After finally meeting with all seven board of education members, both the Madison Prep and ULGM boards decided unanimously that we must in good conscience go forward, put the needs and future of our children first, and reintroduce the non-instrumentality proposal to the School Board. You know the rest of the story.
Over the next 45 days, we (ULGM) were categorically painted as an anti-union conservative outfit who proposed a flawed school model that divided Madison and threatened to join the Scott Walker effort to eliminate unions. We were made to be the great dividers (not the achievement gap itself) and me, “an Angry Black Man”. Lost in the debate were the reasons we proposed the school in the first place – because so many children of color were failing in our schools and there was no effective strategy in place to address it even though the school system has known about its racial achievement gap since it was first document by researcher Naomi Lede for the National Urban League in 1965. That gap has doubled since then.
Ironically, two of the people behind the attacks on ULGM were Ben Manski and TJ Mertz. They were uniquely aligned in their opposition to Madison Prep. John Matthews even weighed in on video with his comments against us, but at least he told a story that was 80% consistent with the events that actually transpired. Watch the video and listen to the reason he gave for why he didn’t support Madison Prep. He didn’t call us union haters or teacher bashers. He knew better. So why all the fuss now? Why have those who knew exactly what went on in these negotiations not told the true story about what really happened with Madison Prep? Why has a charter school proposal been made the scapegoat, or defining lever, in a school board race where there are so many other more important issues to address?
If all it takes to win a seat on the school board now is opposition to charter schools, rather than being someone who possesses unique experiences and qualifications to serve our now majority non-white and low-income student body and increasingly challenged schools, we should all worry about the future of our children and public schools.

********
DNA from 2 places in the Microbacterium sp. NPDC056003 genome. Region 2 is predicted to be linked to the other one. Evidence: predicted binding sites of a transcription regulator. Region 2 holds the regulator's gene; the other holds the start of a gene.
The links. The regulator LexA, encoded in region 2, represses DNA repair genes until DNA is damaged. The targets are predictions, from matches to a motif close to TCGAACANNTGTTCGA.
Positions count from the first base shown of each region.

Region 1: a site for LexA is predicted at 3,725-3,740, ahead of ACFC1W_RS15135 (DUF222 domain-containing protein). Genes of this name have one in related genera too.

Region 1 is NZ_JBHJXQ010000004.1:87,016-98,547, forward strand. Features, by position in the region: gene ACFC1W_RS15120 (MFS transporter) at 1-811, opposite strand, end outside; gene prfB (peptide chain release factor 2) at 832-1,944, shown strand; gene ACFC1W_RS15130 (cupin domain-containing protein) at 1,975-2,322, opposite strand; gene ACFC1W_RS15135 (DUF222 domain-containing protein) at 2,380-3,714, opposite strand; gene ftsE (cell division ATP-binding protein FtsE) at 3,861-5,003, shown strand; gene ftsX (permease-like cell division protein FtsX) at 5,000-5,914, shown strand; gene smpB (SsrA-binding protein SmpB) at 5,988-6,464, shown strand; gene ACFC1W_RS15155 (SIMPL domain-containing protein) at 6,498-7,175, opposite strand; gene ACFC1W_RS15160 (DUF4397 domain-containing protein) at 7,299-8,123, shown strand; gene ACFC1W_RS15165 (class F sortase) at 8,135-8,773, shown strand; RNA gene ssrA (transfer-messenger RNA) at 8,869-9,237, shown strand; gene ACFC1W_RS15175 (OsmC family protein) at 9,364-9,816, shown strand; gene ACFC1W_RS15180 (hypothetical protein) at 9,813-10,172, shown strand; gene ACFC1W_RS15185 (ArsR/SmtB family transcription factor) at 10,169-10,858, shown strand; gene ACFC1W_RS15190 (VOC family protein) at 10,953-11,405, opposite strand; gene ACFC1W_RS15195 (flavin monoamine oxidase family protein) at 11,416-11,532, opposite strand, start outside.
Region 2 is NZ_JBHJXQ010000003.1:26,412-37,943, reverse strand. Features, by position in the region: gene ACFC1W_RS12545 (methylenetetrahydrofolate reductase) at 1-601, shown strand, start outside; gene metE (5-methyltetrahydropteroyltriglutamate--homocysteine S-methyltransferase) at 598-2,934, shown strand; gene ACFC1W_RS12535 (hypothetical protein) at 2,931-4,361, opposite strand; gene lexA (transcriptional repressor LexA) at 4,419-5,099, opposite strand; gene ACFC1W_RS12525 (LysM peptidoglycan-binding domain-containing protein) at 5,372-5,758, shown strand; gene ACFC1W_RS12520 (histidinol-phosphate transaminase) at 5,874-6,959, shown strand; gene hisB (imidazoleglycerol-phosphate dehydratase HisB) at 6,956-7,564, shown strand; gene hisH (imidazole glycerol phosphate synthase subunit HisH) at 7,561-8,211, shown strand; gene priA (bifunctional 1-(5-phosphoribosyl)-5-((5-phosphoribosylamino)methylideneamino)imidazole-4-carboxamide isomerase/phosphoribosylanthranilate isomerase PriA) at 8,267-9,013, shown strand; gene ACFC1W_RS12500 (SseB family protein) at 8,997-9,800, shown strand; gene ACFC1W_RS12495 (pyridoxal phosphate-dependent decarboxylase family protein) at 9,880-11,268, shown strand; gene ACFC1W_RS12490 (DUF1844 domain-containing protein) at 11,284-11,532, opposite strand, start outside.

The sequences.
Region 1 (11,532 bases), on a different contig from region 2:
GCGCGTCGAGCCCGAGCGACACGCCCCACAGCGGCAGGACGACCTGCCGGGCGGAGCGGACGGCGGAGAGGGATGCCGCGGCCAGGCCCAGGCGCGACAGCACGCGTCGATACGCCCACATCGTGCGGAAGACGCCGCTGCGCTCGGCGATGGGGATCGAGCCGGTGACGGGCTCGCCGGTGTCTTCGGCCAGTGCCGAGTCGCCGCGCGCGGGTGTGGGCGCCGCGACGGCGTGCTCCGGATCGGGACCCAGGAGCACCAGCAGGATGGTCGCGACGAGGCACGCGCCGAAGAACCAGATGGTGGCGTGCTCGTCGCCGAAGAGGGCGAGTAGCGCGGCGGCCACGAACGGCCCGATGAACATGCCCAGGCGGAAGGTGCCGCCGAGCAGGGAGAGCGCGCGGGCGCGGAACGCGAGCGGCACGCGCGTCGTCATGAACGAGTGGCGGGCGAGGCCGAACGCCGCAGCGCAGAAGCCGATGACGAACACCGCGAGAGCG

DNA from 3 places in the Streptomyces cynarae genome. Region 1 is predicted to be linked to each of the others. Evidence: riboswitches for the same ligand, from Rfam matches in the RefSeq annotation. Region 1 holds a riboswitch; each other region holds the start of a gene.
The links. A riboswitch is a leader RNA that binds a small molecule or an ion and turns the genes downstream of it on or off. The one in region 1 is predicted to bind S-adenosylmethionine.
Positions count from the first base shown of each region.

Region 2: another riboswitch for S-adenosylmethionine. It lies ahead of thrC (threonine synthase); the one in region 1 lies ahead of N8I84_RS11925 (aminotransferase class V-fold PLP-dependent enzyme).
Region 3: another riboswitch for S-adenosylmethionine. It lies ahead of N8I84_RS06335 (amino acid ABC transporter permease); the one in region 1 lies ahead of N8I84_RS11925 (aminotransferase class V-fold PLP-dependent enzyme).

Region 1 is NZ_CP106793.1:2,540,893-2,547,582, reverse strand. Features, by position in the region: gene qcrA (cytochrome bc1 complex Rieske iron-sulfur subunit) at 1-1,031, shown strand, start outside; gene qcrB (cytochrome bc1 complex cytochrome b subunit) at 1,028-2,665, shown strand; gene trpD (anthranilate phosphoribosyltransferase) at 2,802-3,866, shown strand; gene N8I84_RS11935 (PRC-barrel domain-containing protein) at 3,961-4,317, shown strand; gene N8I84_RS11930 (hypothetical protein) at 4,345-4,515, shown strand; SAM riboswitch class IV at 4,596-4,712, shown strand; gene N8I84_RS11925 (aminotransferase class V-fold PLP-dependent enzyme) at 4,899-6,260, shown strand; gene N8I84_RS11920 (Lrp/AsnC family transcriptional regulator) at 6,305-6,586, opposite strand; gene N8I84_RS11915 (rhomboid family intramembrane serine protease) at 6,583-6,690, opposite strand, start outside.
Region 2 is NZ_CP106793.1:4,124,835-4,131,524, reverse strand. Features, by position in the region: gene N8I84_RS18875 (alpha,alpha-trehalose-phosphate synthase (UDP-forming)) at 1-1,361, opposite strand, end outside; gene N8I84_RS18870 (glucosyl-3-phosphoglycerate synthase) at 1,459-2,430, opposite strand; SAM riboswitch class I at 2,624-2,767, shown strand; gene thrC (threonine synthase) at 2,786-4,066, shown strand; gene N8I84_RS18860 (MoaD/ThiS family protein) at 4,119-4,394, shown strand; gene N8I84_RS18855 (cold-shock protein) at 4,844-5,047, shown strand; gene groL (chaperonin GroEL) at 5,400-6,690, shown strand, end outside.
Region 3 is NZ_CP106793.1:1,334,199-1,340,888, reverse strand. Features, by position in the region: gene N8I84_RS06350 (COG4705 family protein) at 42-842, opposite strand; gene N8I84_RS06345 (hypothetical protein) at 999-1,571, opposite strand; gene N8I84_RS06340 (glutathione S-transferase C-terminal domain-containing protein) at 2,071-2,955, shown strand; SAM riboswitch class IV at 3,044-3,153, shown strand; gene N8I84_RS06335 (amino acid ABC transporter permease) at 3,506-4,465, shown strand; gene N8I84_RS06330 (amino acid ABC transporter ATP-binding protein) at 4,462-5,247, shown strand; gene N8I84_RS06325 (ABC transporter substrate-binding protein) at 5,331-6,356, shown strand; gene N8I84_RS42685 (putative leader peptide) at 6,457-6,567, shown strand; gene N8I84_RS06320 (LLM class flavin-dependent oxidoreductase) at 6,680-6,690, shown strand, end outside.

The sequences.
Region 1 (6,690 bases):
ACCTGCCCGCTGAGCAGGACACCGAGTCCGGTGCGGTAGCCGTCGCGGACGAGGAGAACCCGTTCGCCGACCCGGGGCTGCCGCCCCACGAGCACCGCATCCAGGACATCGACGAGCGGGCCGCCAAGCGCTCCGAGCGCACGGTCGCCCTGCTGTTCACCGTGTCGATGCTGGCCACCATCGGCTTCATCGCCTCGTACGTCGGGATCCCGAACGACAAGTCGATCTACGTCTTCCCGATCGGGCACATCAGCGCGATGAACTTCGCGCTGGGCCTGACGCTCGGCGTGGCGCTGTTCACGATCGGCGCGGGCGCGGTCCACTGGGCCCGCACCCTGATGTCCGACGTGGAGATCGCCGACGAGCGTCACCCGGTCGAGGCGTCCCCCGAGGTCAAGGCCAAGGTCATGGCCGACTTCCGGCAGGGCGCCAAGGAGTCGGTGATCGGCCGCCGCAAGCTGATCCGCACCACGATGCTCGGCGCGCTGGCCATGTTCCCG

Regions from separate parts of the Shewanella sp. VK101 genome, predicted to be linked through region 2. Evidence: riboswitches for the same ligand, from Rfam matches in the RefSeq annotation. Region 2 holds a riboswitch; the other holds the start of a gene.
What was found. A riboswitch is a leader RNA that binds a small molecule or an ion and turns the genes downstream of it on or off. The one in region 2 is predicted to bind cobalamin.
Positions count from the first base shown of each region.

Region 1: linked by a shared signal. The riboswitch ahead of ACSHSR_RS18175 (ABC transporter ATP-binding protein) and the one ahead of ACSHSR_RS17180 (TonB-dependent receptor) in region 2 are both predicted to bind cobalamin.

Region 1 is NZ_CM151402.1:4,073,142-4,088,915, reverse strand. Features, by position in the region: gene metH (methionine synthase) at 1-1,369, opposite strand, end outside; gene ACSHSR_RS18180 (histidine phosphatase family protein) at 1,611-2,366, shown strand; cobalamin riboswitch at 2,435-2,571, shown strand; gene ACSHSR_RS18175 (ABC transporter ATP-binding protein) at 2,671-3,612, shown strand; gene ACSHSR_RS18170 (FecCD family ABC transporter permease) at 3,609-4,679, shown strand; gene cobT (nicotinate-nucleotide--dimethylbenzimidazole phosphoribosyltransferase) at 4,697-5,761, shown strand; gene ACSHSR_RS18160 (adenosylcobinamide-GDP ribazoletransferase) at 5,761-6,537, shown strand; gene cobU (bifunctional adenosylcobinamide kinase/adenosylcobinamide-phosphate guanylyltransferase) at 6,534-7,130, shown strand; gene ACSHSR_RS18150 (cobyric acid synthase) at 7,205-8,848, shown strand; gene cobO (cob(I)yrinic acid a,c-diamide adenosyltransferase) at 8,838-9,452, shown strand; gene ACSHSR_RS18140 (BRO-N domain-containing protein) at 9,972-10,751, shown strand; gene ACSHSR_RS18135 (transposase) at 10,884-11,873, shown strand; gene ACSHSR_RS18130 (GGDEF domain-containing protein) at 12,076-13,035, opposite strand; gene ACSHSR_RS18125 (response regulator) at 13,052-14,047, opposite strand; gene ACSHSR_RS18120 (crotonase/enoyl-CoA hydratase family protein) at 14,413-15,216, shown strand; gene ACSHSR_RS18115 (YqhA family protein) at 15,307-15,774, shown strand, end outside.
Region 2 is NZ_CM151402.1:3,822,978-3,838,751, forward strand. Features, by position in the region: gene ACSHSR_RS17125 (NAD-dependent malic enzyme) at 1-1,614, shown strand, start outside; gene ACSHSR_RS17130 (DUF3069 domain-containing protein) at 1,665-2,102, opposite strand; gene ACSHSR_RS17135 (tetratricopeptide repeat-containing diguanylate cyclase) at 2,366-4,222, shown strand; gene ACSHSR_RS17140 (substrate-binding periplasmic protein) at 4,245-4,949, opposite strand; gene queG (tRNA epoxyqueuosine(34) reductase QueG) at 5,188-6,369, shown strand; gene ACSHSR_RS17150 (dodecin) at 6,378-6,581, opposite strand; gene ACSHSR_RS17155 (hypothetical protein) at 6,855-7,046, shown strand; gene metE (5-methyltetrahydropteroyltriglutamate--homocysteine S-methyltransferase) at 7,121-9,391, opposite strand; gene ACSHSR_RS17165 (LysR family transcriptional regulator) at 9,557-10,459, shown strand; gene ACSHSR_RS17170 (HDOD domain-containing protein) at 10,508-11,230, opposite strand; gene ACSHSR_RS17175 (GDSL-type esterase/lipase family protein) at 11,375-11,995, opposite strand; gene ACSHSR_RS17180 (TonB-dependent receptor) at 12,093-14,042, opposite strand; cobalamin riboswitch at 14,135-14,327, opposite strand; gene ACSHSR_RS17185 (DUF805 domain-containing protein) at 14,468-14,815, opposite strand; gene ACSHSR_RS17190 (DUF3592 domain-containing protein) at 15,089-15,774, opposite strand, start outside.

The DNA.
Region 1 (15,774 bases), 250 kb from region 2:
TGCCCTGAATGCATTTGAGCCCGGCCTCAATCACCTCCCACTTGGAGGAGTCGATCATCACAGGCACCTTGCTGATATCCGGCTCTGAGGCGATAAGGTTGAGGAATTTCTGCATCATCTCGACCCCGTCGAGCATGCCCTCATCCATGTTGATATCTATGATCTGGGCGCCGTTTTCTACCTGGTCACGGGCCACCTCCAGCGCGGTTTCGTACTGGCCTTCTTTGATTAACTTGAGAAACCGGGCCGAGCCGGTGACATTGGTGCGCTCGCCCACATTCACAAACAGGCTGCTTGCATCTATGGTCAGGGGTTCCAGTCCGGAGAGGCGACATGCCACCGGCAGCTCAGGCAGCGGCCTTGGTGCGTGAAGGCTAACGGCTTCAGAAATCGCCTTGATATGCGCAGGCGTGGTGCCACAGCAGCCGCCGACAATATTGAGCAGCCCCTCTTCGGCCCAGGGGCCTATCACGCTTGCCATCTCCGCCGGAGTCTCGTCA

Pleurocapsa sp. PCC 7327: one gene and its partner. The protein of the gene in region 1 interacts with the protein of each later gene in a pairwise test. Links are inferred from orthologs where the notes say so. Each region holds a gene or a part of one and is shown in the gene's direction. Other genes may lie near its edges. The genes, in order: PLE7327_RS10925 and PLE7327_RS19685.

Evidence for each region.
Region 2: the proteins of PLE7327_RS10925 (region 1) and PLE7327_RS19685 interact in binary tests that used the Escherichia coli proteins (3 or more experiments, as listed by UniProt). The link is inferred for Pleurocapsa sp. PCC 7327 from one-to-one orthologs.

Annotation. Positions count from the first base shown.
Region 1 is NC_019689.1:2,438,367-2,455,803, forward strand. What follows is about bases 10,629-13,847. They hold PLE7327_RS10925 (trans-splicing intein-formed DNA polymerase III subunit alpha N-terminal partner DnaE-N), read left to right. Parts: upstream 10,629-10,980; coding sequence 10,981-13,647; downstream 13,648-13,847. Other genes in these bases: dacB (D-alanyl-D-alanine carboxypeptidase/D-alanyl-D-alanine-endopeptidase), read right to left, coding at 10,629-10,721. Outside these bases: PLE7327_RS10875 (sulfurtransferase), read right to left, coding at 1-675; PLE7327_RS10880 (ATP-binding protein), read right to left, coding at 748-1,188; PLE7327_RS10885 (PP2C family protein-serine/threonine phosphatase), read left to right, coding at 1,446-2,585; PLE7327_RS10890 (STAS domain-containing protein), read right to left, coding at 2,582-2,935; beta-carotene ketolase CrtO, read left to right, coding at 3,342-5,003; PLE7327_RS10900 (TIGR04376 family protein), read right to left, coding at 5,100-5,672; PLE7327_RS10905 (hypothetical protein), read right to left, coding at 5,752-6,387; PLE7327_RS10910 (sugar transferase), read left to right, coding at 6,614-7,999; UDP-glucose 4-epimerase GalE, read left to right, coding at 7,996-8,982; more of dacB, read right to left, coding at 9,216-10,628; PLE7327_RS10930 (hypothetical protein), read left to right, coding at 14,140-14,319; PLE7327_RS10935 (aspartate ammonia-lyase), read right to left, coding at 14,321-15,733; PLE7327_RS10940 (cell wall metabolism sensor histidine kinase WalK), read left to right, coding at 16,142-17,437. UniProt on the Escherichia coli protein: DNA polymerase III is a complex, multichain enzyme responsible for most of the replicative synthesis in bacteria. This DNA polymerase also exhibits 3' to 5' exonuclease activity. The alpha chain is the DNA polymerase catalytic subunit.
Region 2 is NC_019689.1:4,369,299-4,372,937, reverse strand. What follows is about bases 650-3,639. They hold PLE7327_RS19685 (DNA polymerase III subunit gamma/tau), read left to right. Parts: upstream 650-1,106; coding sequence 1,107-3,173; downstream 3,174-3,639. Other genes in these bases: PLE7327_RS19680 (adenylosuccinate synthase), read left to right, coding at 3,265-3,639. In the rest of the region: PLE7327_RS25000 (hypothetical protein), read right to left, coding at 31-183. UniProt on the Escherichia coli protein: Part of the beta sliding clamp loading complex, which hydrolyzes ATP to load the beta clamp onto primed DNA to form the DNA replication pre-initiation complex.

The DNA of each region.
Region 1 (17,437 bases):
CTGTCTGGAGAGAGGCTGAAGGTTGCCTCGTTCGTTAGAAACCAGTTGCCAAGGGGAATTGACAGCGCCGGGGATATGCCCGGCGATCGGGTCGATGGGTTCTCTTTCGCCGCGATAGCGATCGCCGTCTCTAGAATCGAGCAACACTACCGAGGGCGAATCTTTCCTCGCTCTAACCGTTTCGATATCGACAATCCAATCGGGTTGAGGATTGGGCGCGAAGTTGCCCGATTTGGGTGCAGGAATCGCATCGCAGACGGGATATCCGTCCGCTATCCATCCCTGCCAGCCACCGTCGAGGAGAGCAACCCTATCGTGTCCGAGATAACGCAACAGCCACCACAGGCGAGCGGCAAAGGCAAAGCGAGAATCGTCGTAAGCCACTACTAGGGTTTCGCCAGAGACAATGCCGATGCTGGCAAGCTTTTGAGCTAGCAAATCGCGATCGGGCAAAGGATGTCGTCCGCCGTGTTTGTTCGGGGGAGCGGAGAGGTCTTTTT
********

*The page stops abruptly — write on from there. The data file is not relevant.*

So, for those who were unaware and those who’ve been misleading the public about Madison Prep and the Urban League, I hope you at least read this account all the way through and give all of the candidates in this school board election the opportunity to win or lose on their merits. Falsehoods and red herrings are not needed. They don’t make our city or our school district look good to the observing eye. Let’s be honest and accurate in our descriptions going forward.
Thank you for reading.
We continue to move forward for our children and are more determined than ever to serve them well.
Strengthening the Bridge Between Education and Work
President & CEO
Urban League of Greater Madison
Invest in the Urban League
Urban League 2012 Third Quarter Progress Report
The Memorandum from Kaleem Caire to John Matthews (Madison Teachers, Inc)
Date: August 23, 2011
To: Mr. John Matthews, Executive Director, Madison Teachers, Inc.
From: Kaleem Caire, President & CEO, Urban League of Greater Madison
cc: Mr. Steve Goldberg, President, CUNA Foundation; Mr. David Cagigal, Vice Chair, Urban League of Greater Madison (ULGM); Ms Laura DeRoche-Perez, Charter School Development Consultant, ULGM; Mr. David Hase, Attorney, Cooke & Frank SC
Re: Discussion about potential MTl-Madison Prep Relationship
I sincerely appreciate your openness to engaging in conversation about a possible relationship between MTI and Madison Preparatory Academy for Young Men. We, ULGM and Madison Prep, look forward to determining very soon what the possibilities could be.
Please accept his memo as a means to frame the issues.
- The Urban League of Greater Madison initially pursued a non-instrumentality public charter school
focused on young men to, first and foremost, eliminate the academic and graduate gaps between young people of color and their white peers, to successfully prepare greater percentages of young men of color and those at-risk for higher education, to significantly reduce the incarceration rate among young adult males of color and to provide an example of success that could become a learning laboratory for